The Courier News from Blytheville, Arkansas on March 29, 1946 · Page 1
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The Courier News from Blytheville, Arkansas · Page 1

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Friday, March 29, 1946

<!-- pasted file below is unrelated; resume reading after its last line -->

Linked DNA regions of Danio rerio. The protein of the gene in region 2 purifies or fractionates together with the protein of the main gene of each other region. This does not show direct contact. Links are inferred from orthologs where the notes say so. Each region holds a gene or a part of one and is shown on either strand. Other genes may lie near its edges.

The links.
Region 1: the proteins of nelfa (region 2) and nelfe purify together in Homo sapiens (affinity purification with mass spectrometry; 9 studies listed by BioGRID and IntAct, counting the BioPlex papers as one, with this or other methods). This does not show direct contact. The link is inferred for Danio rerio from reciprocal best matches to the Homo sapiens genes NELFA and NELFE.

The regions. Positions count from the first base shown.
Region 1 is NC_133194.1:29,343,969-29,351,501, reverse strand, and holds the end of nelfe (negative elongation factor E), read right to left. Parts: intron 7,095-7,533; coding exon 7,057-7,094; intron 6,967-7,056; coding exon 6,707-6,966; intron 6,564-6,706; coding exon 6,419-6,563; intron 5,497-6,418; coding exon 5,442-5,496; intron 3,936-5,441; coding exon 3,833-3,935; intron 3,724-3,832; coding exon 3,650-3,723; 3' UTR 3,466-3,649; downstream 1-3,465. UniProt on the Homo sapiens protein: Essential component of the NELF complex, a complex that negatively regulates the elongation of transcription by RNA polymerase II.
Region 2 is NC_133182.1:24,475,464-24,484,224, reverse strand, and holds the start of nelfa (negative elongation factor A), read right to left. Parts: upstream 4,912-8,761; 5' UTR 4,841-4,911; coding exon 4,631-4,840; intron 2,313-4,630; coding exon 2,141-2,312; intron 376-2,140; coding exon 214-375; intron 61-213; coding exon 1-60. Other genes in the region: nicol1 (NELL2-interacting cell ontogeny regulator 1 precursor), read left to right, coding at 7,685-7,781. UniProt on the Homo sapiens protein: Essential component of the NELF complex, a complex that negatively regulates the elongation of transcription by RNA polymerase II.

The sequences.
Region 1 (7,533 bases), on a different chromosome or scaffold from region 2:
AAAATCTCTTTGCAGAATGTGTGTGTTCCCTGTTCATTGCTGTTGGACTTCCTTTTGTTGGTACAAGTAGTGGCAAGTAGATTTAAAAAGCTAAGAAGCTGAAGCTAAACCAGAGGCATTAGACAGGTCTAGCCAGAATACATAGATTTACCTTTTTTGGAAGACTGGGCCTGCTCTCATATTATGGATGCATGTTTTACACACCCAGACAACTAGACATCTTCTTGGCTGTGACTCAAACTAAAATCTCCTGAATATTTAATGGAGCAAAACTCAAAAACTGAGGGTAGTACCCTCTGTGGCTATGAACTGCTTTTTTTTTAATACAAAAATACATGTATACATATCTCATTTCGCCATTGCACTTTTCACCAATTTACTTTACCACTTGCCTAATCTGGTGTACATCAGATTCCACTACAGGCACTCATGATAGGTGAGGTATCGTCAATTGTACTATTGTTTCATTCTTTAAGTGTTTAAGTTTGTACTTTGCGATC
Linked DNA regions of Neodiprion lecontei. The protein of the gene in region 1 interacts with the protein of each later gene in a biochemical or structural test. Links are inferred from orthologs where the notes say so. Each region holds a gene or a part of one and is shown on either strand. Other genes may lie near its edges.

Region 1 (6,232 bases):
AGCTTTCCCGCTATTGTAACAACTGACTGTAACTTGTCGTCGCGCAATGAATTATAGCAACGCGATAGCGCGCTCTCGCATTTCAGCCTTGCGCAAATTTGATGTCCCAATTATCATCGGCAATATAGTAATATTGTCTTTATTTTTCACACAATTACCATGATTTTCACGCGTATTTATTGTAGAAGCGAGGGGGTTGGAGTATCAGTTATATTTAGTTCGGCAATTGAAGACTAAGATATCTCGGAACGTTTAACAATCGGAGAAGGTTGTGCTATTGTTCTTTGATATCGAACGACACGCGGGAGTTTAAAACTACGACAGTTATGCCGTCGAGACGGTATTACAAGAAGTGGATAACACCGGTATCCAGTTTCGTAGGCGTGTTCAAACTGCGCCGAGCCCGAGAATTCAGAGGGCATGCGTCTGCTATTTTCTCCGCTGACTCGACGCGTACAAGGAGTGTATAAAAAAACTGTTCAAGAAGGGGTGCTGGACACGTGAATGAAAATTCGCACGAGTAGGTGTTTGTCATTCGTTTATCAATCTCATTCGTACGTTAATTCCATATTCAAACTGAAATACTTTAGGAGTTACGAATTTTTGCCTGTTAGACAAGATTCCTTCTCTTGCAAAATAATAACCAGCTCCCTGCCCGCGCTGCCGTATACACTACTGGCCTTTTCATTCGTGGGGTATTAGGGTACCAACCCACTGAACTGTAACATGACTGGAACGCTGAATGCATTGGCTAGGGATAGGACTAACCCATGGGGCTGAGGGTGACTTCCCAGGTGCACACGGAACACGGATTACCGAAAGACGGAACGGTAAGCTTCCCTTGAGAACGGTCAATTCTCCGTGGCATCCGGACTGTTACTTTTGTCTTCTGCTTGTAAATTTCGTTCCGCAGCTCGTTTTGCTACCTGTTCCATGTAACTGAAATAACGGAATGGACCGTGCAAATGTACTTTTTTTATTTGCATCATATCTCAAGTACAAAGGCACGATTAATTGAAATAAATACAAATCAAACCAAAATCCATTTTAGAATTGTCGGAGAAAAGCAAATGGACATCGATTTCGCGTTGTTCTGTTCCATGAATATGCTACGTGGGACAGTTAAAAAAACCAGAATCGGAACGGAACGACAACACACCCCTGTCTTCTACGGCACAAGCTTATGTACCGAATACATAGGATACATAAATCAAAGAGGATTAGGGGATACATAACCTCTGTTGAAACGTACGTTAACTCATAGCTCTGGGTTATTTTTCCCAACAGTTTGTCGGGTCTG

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BLYTHEVILLE COURIER NEWS TBJt DOMINANT NEWSPAPER OF NORTHEAST ARKANSAS AND SOUTHEAST UIBBOURI VOL. XLIII—NO. 7 BljrthevUle Daily New* BlythevUlc Herald Blythevllle Courier Mississippi Valley HLYTHBVILLE. AKKANSAS. FRIDAY. MARCH 29, 1010 SINGLE COPIES FIVE CENTS AFL CHALLENGES INDUCTION OF WORKERS Byrnes May Ask 'Cooling Off'Period Officers Probe Mystery Blast At Manila Today Building Is Damaged Early This Morning; Family Escapes Injury A myslerious explosion at the Manila |KX>1 hall early today damaged lhe small frame building but what caused lhe blast was undecided early this afternoon. Deputy Fire Marshal Baker of Little Rock wa.s en route to Manila to assist in the Investigation .started by Deputy Sheriff Ralph Rose shortly after the explosion occurred. The blast was heard about 3 o'clock this morning by Mr. and Mrs. Arthur Rogers and family who lived In adjoining rooms of the same building. Originating in a small room on tlie rear, entered from the pool room, the blast caused the sides of the building to be partiallj crushed, several windows to be blown out, HID door opened, a poo table overturned and 'several legs broken, and the commode in a rest room knocked over. A small blaze started in the inner room but was extinguished before spreading. Thc building was owned by J. B. Lamb and the poolroom business owned and operaled by P. E. "Bud" Rose who had sold the business to "Corn" Brooks, effective Monday. The sale was con• sumnvated Wednesday, Of fleer Ross ,T»'as informed. None of the Rogers family was injured by the explosion. A .complete investigation will be made by the county and state-officers, IJeputy "tihei'hT'Rbs'fr^aid'' Lewis Plays For Higher Stakes, Industry Association Charges WASHINGTON, Mar. 29. (U.R) — Thc National Coal Association today accused President John 1... Lewis of the United Mine Workers of working to prevent early agreement on new wage contract terms. It said lie was '"playing for higher stakes." The charge was voiced by tlie industry association as Lewis and the soft coal ojwrators continued bargaining sessions and the government stepped up its efforts to settle the dispute. i In a bulletin distributed to its members, the association said there was no prostrect now of averting the nationwide strike scheduled for next Monday. : Peirillo Curb j|; Wins Approval In House Vote WASHINGTON, Mar. 20. .<UPV- The Wouse today overwlielminsl} Approved a Senate-House conference bill to iiinjpose stiff federal curbs on the demands of 'music I'znr Jumcy Caesar Petrillo upon rnriio broncasters. Approval camp oil standing vote of 186 to 16. Fiml Sennte nppro- vnl is no« f all that remains to send the bill fn the President. Tho bill, worked out by SeniUe- Housn cnnferee.s, \vouM make it penal offense for any person try to force a broadcaster: To employ "stand-by" orchestras. To refrain from boardcasting re- cordincR. or; To hire more empolyes than he 11 ends. Violators would be liable to a $1.000 fine and ji yrar in prison. Petrillo and his American Federation of ^tnsicians havn been ac- nised of mnkinn Hist such demands upon broacicasters. Tlie house passed a similar bill last month. The senate passe*! a much more moderate measure lasl year, and a conference was necessary. Th n bill approved by the ronfer- rrs and by the House today Is virtually identical with the original House measure. Only two minor clarifying word changes were n>arte, House approval came after Rep Clarence Brown, R,. O., onr of the house conferees, explained lhat tli measure affects "only PetrlHo be cause /" has taken a labor union and used \(, for his own purpose; against Uu interesf, nf tho laborei and the Amercian public." Father And Son Die On Gallows Executed Early Today In Iowa For Slaying Of Resort Operator FT. MADISON. la.. March 28. (UP>—A father and son. steadfiisl companions in robbery, kidnaping, and murder, were hanged logether nl dawn today in the Iowa State 'cnitentiary. The executed men were Phillip icincy, 72, and his son. William. 45, bolh illiterate Missouri backwoods- nen. It wns the first simultaneous hanging of :\ father and son for :he same crime on American criminal records. The gallows traps for both men were sprung by a sheriff who pushed AVO levers at once at G:01 a.m. C.ST. The son plunged downward a split second ahead of his father. Three physicians pronounced the father dead at 6:12 a.m. and the son at 6:13 a.m.- " : Neither man showed any emotii nor said a word ns they walked slowly across the prison yard, climbed to the gallows, and awaited the adjusting of the hoods and nooses Thc Heincys were sent to the gallows for killing Robert W. Kaebel 65, a resort operator at West Okoboji. la., during a robbery Dec. 10. 1944. The father and son had spent more than 20 years trying to make crime a paying proposition, but.' even tlie offense which cost them their lives was a financial flop. They took a train from Iheir home at Quincy. 111., to Spirit Lake. Is., near the slaying scene. Their round trip rail fare was S37.3G- The robbery loot was $28. Net loss: $9.36. The execution took place inside ii small stockade within the prison yard before about 100 witnesses. Al 6 a.m. the bells of St. Joseph's Church near the prison began peal- to j ing the angelus. At almost that lomenl, lhe warm, spring sun hit he top of the prison wall. A slight ircexc wispcd small clouds over- lead. It was the kind of a morning in Iowa farmer and his son might « going fishing together on the .lississippi River which rolls by the prison. Father and son were transferred rom their death row cells at 8 p.m last night, and spent the remaining hours of their lives in an Inspector's office with a guard and Chaplain Herman V. Bongers, who converted them to Catholicism whei they entered death row a year ago Thc office was furnished with tw cats. Their last meal consisted of steak vegetables, potatoes, cake, pie am coffee. Warden Percy Lainson said sev eral relatives had written to claim the bodies, but it was understood they w'ould bc buried in a Catholic cemetery here as they had requested. Before their arrest on the murder charge the Heincys. father and son, had stuck together through 20 years of crime. "So far as John L. Lewis Is concerned there is not only no effort to reach an agreement but every effort to prevent an agree-1 ment any time soon," the association said. "Tlie tactics he is pursuing arc collective bargaining in lame only—shadow without substance." Tlie bulletin said Lewis had "contemptuously" rejected a management wage offer and called a strike hat "within n short time will raise tiavoc with industry, transportation and general business and cause public inconvenience of incalculable magnitude." Thc association said the rejected wage offer would have increased the miners' basic pay scale 15 to 18 cents an hour. "It. is now clear that Lewis Is playing for higher stakes." the association said. "He refused to discuss wages and hours until his demands have been met for a royalty—a levy upon every ton of coal mined—whereby there may be a continuing flow of millions of dollars into his hands over and above the millions now checked off fof- the miners wages for union dues." Th c association said that if Lewis wins the royalty "He will bc a dictator more powerful than any America has yet known." .povcrnment officials said their hope ,,now was to keep lhe walkout as short as possible to prevent another reconversion slowdown. They were without hope of averting the.' strike . The threatened strike was the No. 1 problem confronting secretary Aurora Blamed For Earthquake Felt Yesterday Magnetic Disturbance Hits Communications In Many Sections Tho cnrlli troomr felt hore ycs- Icnlay nt 2:20 |>. m. was an af'tor- malh of (he northern lights seen Saturday night, according to tho gco-physlcs department jit St. Louis University. Although telegraphic communications nnd high frequency radio transmission north of Blythevillt- were disrupted by the magnetic storm, or electric currents under the surface of the cnrlh. these comnnu'.lcfitlons were mil affected in Bly..hcville, a check revealed. Apparently, Ihe earth tremor, caused by eleclricnl discharges lu the sun's atmosphere manifested here in the recent aurora borealis, caused no ditmago. It was reported In the viclntly of St.. Louis thai another aurora. Security Council Members Hold Secret Meeting - Russia Absent ItlJMJiTlN: NEW YOKK, Mar. 29. (U.P.)—United Nations Security Council members—without Russia— held an informul secret meet inn in ndvancc of the three o'clock public heiir- in« on Iran today hut none of the delegates would reveal its purposes. NEW YORK, Mm-. 29. (U.P.)—Secretary of Stuto Jmnos I'. HyrncH, having won his fight, to lot Iran tell loll her mite of the controversy with Russia, plium to ask the United Nations Security Council today to take a threo or four-day breathing spoil ntul Rive the Soviet Union a chance to answer Iran's denial of a Soviet-Iranian agreement. The Council—with Russia still absent—holds ita second honring on Iran's case against Russia at 3 p, m., with Polish diilBgatc Oscar Langc "doing my best" to act as peacemaker f Labor Lewis B. Schewellcnbach, •ho returned last night from the •est coast. The Labor Department did not r ait for Schewellenbnch's return efore stepping into the deadlock- d negotiations between the bitu- ilnous mine operators; and pre- ent John L. Lewis of the United tllne Workers. Assistant Secretary of Labor John libson spent an hour conferring 'ith the operators yesterday and hen disclosed that he already had icld a similar secret conference vith Lewis. Both of the conferences I'ere exploratory. Gibson said he had offered no proposals. There was no indication as to what path government intervention would follow. It seemed llke- y, however, to result in mediation conference searching for a settlement formula because both Lewis ind the operators would object lo extending the present contract while negotiations continued. President Truman told his news conference yesterday tlie government had no plans for seizure of the coa! mines. Although mine strikes were settled by seizure dur- ng the war, H was doubted that similar action would be equally successful now. borcalis wns seen during Wednesday night bul no report, on such lights were made here. Thc Rev. J. B. Macelwane. S. J.. head of the cco-pliysics department of the St. Louis University, said magnetic storms In the solid earth are present, al all times, but they become more active when there adc discharges of clcclrio particles from the sun's surfnce, which can bc seen at night and arc known as northern lights. ' These lights arc being seen .at different points this week with the Hayden planetarium In New York City predicting the brilliant displays will last fivc or six nights more. ;. -,:.v, . Air line pilots from southern points reported to (lie weather station In St. Louis that they had seen an unusually brilliant display of northern lights early yesterday between 4:30 and 5:30 o'click. Earlier In the week, the currents forced c\nccllntion of trans-At- lantic air service because radio communications could nol be maintained. Trc first ti ans-Atlantlc plane since Friday arrived in New York City Wednesday. Thc northern lights were seen in Blythcvillc Saturday night for about 4O minutes bul whether seen early yesterday wa.s not reported. Maj. J. W. Speck Wiil Quit Race Will Not Seek Post In Congress Because Of Old War Injury MnJ. Jefferson W. Speck of T'ronchrmm's Bayou today announced withdrawal us a candidate for Congress District. from the First. Arkansas Detroit Woman Held In Murder Of 4-Year-Old Clear Weather Predicted For Most of State LaGuardia Asks Peoole Of U. S. To Save Foods % ATLANTIC CITY. N. J. Mar. 2!) i UP>—Fiorcllo H. LcOuardia. for mer mayor of New York, formall accepted his new .lob as director cenernl of Ihn United Natioas Relief and Rehabilitation Administration lodav with a call to Americans to stop wasting food and help feed the starving peoples of the world. In a tynical fighting speech. La- fitardia also declared war on food black marketeers throughout the world and served notice that he would run UNRRA with the vigor lhat marked his leadership of the nation's largest city by announcing that he would "take over Monday —and i mean take over." "All I am. asking the American people Is not to overeat and not to waste food," he said. Tiie stocky ex-mayor said fliat New York alone wastes enough food dally to feed 350,000 people. Beauty Operator Will Face Trial In Circuit Court Birriic Louise Raincy of Memphis, formerly employed at a local bcauly shop, was bound over to Circuit Court on a charge of grand larceny, following a preliminary hearing ycs- lerday in in Municipal Court. She is charged with theft of $37t from Arthur Bell, of near Dell. He told officers he woke up at a Haytl, Mo., tourist camp during the night of Jan. 11, his three $100 bills and S37 In other bills missing, and he was alone. He testified thai he believed his companion "doped" his beer while they drank at an Ash street cafe and that he remembers nothing af- tcd lhat time until he awakened. Sheriff Deputies Ralph Rose and E. A. Rice conducted the Invc'stlga- tion which led to her arrest several days ago in Memphis, .where employed. By United Press He recently announced IV-i candidacy agalnsl Rup. E. C. Galhtngs of West Memphis, third-term eumbcnt seeking ic-eleclion. In a statement Issued today Mnj- or Speck said that he has found t impossible to conduct an ef- fccllvc iKillllciil campaign becniisc of n lingering war Injury and hah lecidcd lo withdraw from the race Major Speck made a strong pies for nil Americans to "wake up and look at the International sllua- llon," pointing out that "One of our Allies In World War II, by her aggressive attitude, Is paving tlie road to World War III." He criticized what he called "our appeasement policy" which ho said is accelerating the construction of Ihis road. "Some of our leaders have slal- ed thai we intend lo be firm in our forcgin policy but our firmness will mean nothing unless we have an effective mllilary force to back up our statements," he said. The full text of his statement Is contained in an advertisement on page 10 of today's Issue of lhe Courier News. Mnjor Speck, an electrical engineer before he entered the Army's Coast Artillery, was caplurcd in the Philippines in -May, 1042, and was n prisoner in various Japanese camps until his liberation near Mukden, Manchuria, In September, 1945. His privations while a prisoner brought about his present Illness. He is only 29. but his experiences between the great powers. Byrnes first losseil his idmx for isklng bolh Iran nnd Uiuwln ccr- :aln olurltylng questions before deciding lo proceed with full investigation of tholr dispute, nt yesterday's secret scission. He obtained immcdliito support from Britain and most of the other members. He hopes today's session will BO develop Hint his suggestion can b« nmrin in an informal manner rather limn by n stiff, rigid resolution. If Byrnes' plan Is accepted, he and liln lop advisors may lake advantage of tho long week-end "cool Inn oil" period to return lo Wash Ington for consullallons with Prcsl dent Truman. The Soviet consulate, which has been a foenl point for reporters slnci Russia walked out of the councl Wednesday, was barred to the pres. Hits morning. Soviet press attache Victor Ulanchov ordered reporter out and announced "We won't hnv any statement for the press today I don't know what's going on." Russian-Chief Delegate Andrei A Oromyko, who walked out on th council Wednesday when Byme» ani other delegates insisted on hearln Iran without granting a Soylcl demanded ^adjournment, »ald ,tha ho w*s Vftit "sure whether lie woul atlend today's meellng. But IL wa At UNO Meeting Arkndy Sovolcv, above, is (ho Kussiun delegate to the United Nations' Security Council meeting In New York, where lhe "dynamlle" problem of Irnn's complaint naulnst USSH is Hie No. 1 topic. Stuttgart Man Admits Slaying Two Other Arkansans Meet Violent Deaths; Week's Toll Is 15 DETROIT, March 29. (UP)—Mrs. Jcannette Grosso. 36, described by icr husband as epileptic, was held for investigation of murder today , , , , , . , , ,, after police said she confessed beat-11. 1 ?™ causcd him lo look much old - Most Arkansas looked forward today to fair weather after being iwampcd with two days of the heaviest rainfall of the year. Rivers in lhe state were generally stable, with the Ouachita at Camden bcin;. ,the one exception. Thc Ouachita was reported at 26.4 feet at Camden today where the floodstagc is 26 feel. River (ore- caslers said the stream will rise lo 35 feet at Camden by next Wednesday. Meanwhile the stream was falling st Arkadclphla. Toriay's reading was 24 t'cet. The floodstage at Arkadclphia is 17 feet. Although The* Arkansas River was expected to rise a few leet, no danger, slages were indicated. Observers, said there will be no change iii the White River, and that the Black River was falling slowly. Rainfall in Arkansas in the past 24 hours was slight and isolated. Generally high terflperalures prevailed, with Gilbert reporting a top for the state of 86 degrees. Other high-low readings Were Fort Smith 81 and 55, Harrison 78 and 58, Texarknna. 74 and 57, Monli- ccllo 13 and 56, Batcsville 11 and 51, Litlle Rock 69 and 57, and Brlnkley 68 and 53. The U. S. Weather Bureau in ing to death her four-year-old orphaned niece. Sobbing pltcously and sometimes incoherent. Mrs. Grosso broke down last night, police said, and admitted lhat she beat the yellow-haired litllc girl. Anna Lee Townspnd. with the buckle end of a belt and a razor strop because the child was sulky and disobedient. All clay long she resisted efforts of police to break down her story that the child's stepfather. Albert L. Rat- lifT. Marlington, W. Va.. had killed the little girl. The stepfnlher came to lhe house drunk, she said, and started beating and kicking Anna, demanding her custody. But when police confronted her wilh evidence that Ratliff was In Marlington, W. Va.. at the time of the slaying, she confessed. \Aany Entries Received Here For Rabbit Show r. known thiit Ir»h would bo •nd oilier rncmbcrs did not expect him. i Polish Chief Delegate Oscar Largo, sole supporter of Russia In the council, was believed in touch with Oroirjyko discussing tactlci for, he coiinci^ meeting at 3 p.m. 'J'hd cquncll'Wris ready to hear iii Anglo- American 1 plan which i it vfis hoped would take some of the Hint <jff ;the Iranian crisis and pos- ilbly Induce Gromyko to call off his x>ycott. It will hear Iran's answers to ionic questions \,y the Polish delegate and then probably bo asked to seek by direct communication with he Soviet and Iranian govcrn- :nenU clarification of their conflicting statements on baelc Issues. The Anglo-American plan, if adopted, would cull for an adjournment until Monday or Tuesday to allow time for the Soviet and Iranian replies. Hut the prospects were that a direct appeal to Moscow by the cAun- With the forthcoming Kabbi Show to l>e held here next Satur day and Sunday, nil types of en tries are being received, it was an nounced today by officials of tlv local sponsoring group. Already received have been entries ranging from a two and a half pound Polish lo a 22-pound Flemish Giant, Allen Hushing said. The show is to be held at the Mississippi County Fair Grounds during lhe Iwo-day period of April fi-7. with substantial cash prires to bc awarded. Reports Asked In Red Cross FundCampaign Al) chairman in the American Red Cross Fund campaign of Chlck- iSt>wba District are asked to ttfrr reports tomorrow in order thn report can bc made to the Stale office, it was announced today. RcjKirts to d»te show that two Business sections, a residential sec lion nnd section five outlying com munitics have gone over the lop Thc business section, Broadway Street lo Railroad, has gone $26.23 over the $1,050 goal and from Second lo First Street, $1.0(52.75 has been contributed. Chninnen in the section from Broadway to Railroad arc Robert Grimes nnd Second to First, which had a goal of $1.003. chairmen arc Buford Martin and Loiinlc B.oydstou. Tn lhe "reftidenlial section. Ward II. with Mrs. W. A. Affllck as chairman, $848 has been collected. Tlic live outlying communities which have gone over the top have contribucd: Dogwood Ridge. f>'V Manila. $1.328.75; Gosnell, $8(5.50: Huffman, $121.50. and Recce, $23.50. Chairmen of these communities arc: respectively. Mrs. R. E. fitrlns- cr, c. W. Ttpton. J. P. Hocott, George Cassidy and Clay staliings. cll for Information on Iran woul(, draw anothe{.;Sovict rebuff. If the Russians declined to answer, lhe United States and Brl lain would be prepared to proceed full speed ahead at midweek with n hearing on Iran's charges agalns Russia In her absence. (United Press Staff Corrcspon dent Meyer Handler meanwhile re ported from Moscow that UNO's dc clslon to discuss Iran in Russia's ab scnce wan Interpreted there as a gcslure of hosllllly toward Russia.) Thc Anglo-American plan, sup- porlcrs of which hope may be a tic- vice for bringing Russia back lo tlie council table, was discussed at the council's secret session yesterday and reportedly was favorably received. H provides that the council, in effect, ask Soviet Russia and Iran to slate whether the presence of Soviet troops In Iran beyond the March 2 deadline has Influenced negotiations. Cut those who observed Soviet Russia's- dogged opposition to discussion in council of the Iranian case before April 10 doubted that the Russians would do so while still silting out of the council. By United Prnn Three violent deaths In the stnt In tho pn-st 24 hours bring th week's toll in Arkansas to flftcet Tlie lutcst victims Include on person slain and Iwo killed by nc cidental gunshot. Earlier In th week, Arkansas Imd fiv c suicides three [lentils from automobile ac clclrnl.i two from fires, and tw believed to b c murder. W. D. Cowan. 20, of Stullsar has surrendered to Arkansas Coun ly officers and confessed the Jilay ing of ;aO-y_cur-old Robert a!a,rtwe at Casscoc. cowan,U>|d Sheriff Job Burch-thnt he returned'hoiiitvm expcctcrily and found Qlndwcll wit hl« wife. Ho han been released nf Her posllng $500 bond on n chnrt f voluntary mans Alpha Omega Terry, 13, ncclden- nlly shot nnd killed himself with [i small caliber rifle yeslorday at ils farm huii(e' near Bcnton. sher- ff Ross McDonald Is Investigating he snooljiig. -The boy Is survived >yjhta parents and n:sister,- till of '.ho iKalr Play Community. A luwlcry slray bullet caused %•'death of Mrs. Ira Onuxhlln, 65. of Monltccllo. Officers said tho shot fired by 14-yeiu-old Burman Ilccd went through the window of Cnuglilln home striking the woman below the left eye and In lhe base of her brain. She died in n Montlccllo hospital. Surviving are one son and two brothers. Meanwhile, Pulaskl county sheriff Qus Caple has asked Little Rock and stale police to assist him In solving the murder of 52-year- old Robert B. Oallman, whose body was found Wednesday beside r lonely rond In North Little Rock A coroner's report snid aallman died from a blow en the head. He had been robbed. In Augusln, four persons—two men and two women—have been charged wilh first degree mu. r dcr in the drowning of C. E. Sullivan a 58-yCfir-old farmer, hog raiser anc fisherman. His body was recovered from Tnylor Bay on an arm White River near Augusta. governor Acts To Avert Strike 3f Power Group Draft. 35,000 Men Into State Militia Because Of threat , EIOHMOND, Va., Mar. 29, (UP) — Oov. William Tuck today inducted 3,500 employes of the strike-threat-', encd Virginia Klectrlo Power Com- lany Into the state Mllllla But his notion was challenged by trie' American Federation of Labor which [ described it was "Involuntary servi-' ;udo. " . .. ' 'Seeking to end the threat of 'a'j power blackout In Uw state. Tuck ient notices to male employes '"ot \ the utility that they h»d be.fctt'1 drnf led . "Into the service of ttieJ commonwealth to execute the law I which requires that you provld* I electric service to the people .'ol'.' Virginia." . , Trick said In his order that he was anting under power granted lilm under sections two, • three and tour ot article six of the Military Code ot Virginia, and under section *.0fl« ot the code of Virginia," The latter, he said, requires the company to provide electric service to the people of the 'state oils-"! tomarlly served by It. . ." Tho three sections of the military code quoted by Tuck provide tljat tho governor shall have the right,] to call out "unorganized militia" t to execute the law, suppress riots or repel invasion. They 'lilso give him authority to decide the number of militia to be called out. arid' appoint .persons to "make the draft."'; : ' '.'..... '.; 1 ,:..7.'V -'':•-Tiie AFL'chnllenge was'vofced in' I Washington 'by AFL president Wll-" llnm Qrcen who said that Tuck's action ..Involved "the principle ot- involuntary servitude by compelling workers .to ><?rk sglrwt their,'; will." . "We will never acquiesce' to that' policy,;", Green said. ' , •E. J..,rjrown, president of the'In- ' , , that Tuck Ijod the, leg*) right to induct the union members; •".. ',«';': "ii"'j. ".;;;" But he said that the Union would wait for the law to decide legally of the move. , "We followed, government proce- lure and wo even olf«red to ar- jilrnlc, j.but the company . refused, ma nil; 11£ not Strike,!' Brdwn wa and we don't think ' the governor has the right to tell us we can- Brown said.' :- woV critical of Tuck be, _. e went to the company and 1 got the names of each worker nnd then notified them that they were In the malitla although they had taken no oath whatever." Thc strike has been called 'for Monday, April I. Denouncing the electrical workers leaders as dictators, Tuck promised that the state would take every step.necessary to insure continuous electrical service. Judge Killough To Open Court Here Monday Criminal Division of circuit Court will open here Monday with Judge Walter Killough of Wynne presiding. .Jurors announced are these from IBlythevllle: Bernard Allen, L... E. ^*_, «_j_ Charges have been filed against; Baiter, Rodney Banister, W«dter,K Mrs, Lucy Taylor, her brother Sum Bishop, J. O. Buchanan, Hermon Tnylor, his wife, and Cal Kissinger.' The five were In a boat when Sul- Afler being placed in the county Little Rock predicted fair weather jail here, she was released under!today ana ssntnrcay except In the $1000 bond. 'extreme east portion of the. slate. N. Y. Cotton Cotton closed very steady. Mar. . 2746 2788 2742 2767 May . 2746 2783 2737 2783 July . 2747 2780 213S 217H Oct. . 2748 2776 2739 2769 Dec. . 2748 2781 2740 2769 Bpols closed nominal at up 44. 28.40 Hearing Is Delayed LITTLE ROCK, Ark.. Mar. 20. i DPI—Hearings in Mrs. Miruiic Page's efforts to invalidate a divorce from her husband, the late Earl Page, set for today in Pulas kl chanfA'v Court, were delayed because of Mrs. Page's illness. Mrs. Page entered a Little Rock hospital Wednesday afternoon, and was described by her attorney today as "n very sick woman." N. Y. Stocks 190 92 A T &. T Amcr Tobacco Anaconda Copper 46 3-4 Bclh Steel 104 1-2 Chrysler 12» 1-4 Gen Klectric 471-8 Gen Motors 72 1- Montgomery Ward 91 1-2 N Y Central 27 T-2 Hit Harvester Bl 1-2 North Am Aviallon 14 Republic Steel 331-2 Radio 16 1-4 Socony Vacuum IS 1-4 Stuclcbaker v 31 3 Standard of N J 69 1-2 Texas Corp B9 1-: Packard 10 1-4 U S St*«l 83 Ivan Is alleged to have fallen overboard and drowned. Livestock ST. IX3UIS NATIONAL STOCKYARDS. III.. March 29 (U.P.) (USDAJ— Livestock: Hogs 5.000; Salable 4,000; market active nnd steady. Nearly 20 per cent of run weights under 160 ibs.. early clearance. Good and choice barrows and gilts, 14.80; sows and most stags, 14.05; odd liead heavy stags, -13.75; most boars. 9 to 12. Gallic 2,600; salable 600; calves, 400, all salable; market moderate- Iv active nnd fully steady with Thursday. A few good steers, 15.25 to 16.25; all light weights. Medium to good heifers and mixed yearlings, 12.50 to 15.25; common and medium beef cows, 9.50 to 11.50; odd head good In 13 column; canners and cutters, 7 to 9.25; good Carlton, J. Louis Cherry, J. N. Smothermon, J. J. Cooks ton, Rosco Crafton, Charles Crlgger Jr., W. D. Crocker, Farmer England, Sara Florman, Gus Eberdt. From Manila—C. B. Chlldress, J. L. Swlnk, E. H. Buck, J. E. English, Allen Holt. Others wiled are: E. C. Williams of Armor el, A. A. Carson of Toma* to, W. N. WUlyard of Box Elder and John Bearden of Leacrwille. Alternates are: W. V. Brannum, Lcroy Carter, W. W. Cox, T. A. Kennett, a. M. Nelson. Matthew Piatt. W. E. Rlngger, A. G. Taylor, all of Leachville; M. F. Brownlee and M J. Koehler of Dell, S. H. Bevill of Burdette, Reg Hughes of Huffman. to 14; vcnlcrs. beef bulls 13: choice to good. steers, 11 crs, 9.50 to 17.50; to 15.75. . sausage bulls, 17.90; medium 13 lo 16.50; slaughter lo 17.50; slaughter heif- feeder steers, 19 Weather ARKANSAS—F»)r, warmer today and tonight. Saturday partly cloudy, sliowei's east iwrtlon, cooler nortti f,nd west portions. Pine BluH May Get Lower Water Rotes LITTLE ,ROCK, Ark., March ». <UP)— The" Arkansas Public service Commission today took under advisement a proposal of the t General Water Works Corp. of Pine Bluff which would reduce irater rates up to $6000 a year. The corporation proposed to separate trie Pine Blutf system from other assets and to !&sue collateral trust bonds totaling t5JOO,»0-ior refunding.- securities due «nd for acquisition, of additional securities. In addition to the rat* reduction, lhe corporation agreed to extend lh c city rate to additions to the city, and proposed to otfaniaft a subsidiary to b« known as the n Bluff Water Co. to which ibe sioal [uropcrUei of the would b* traiMfWTML Btatt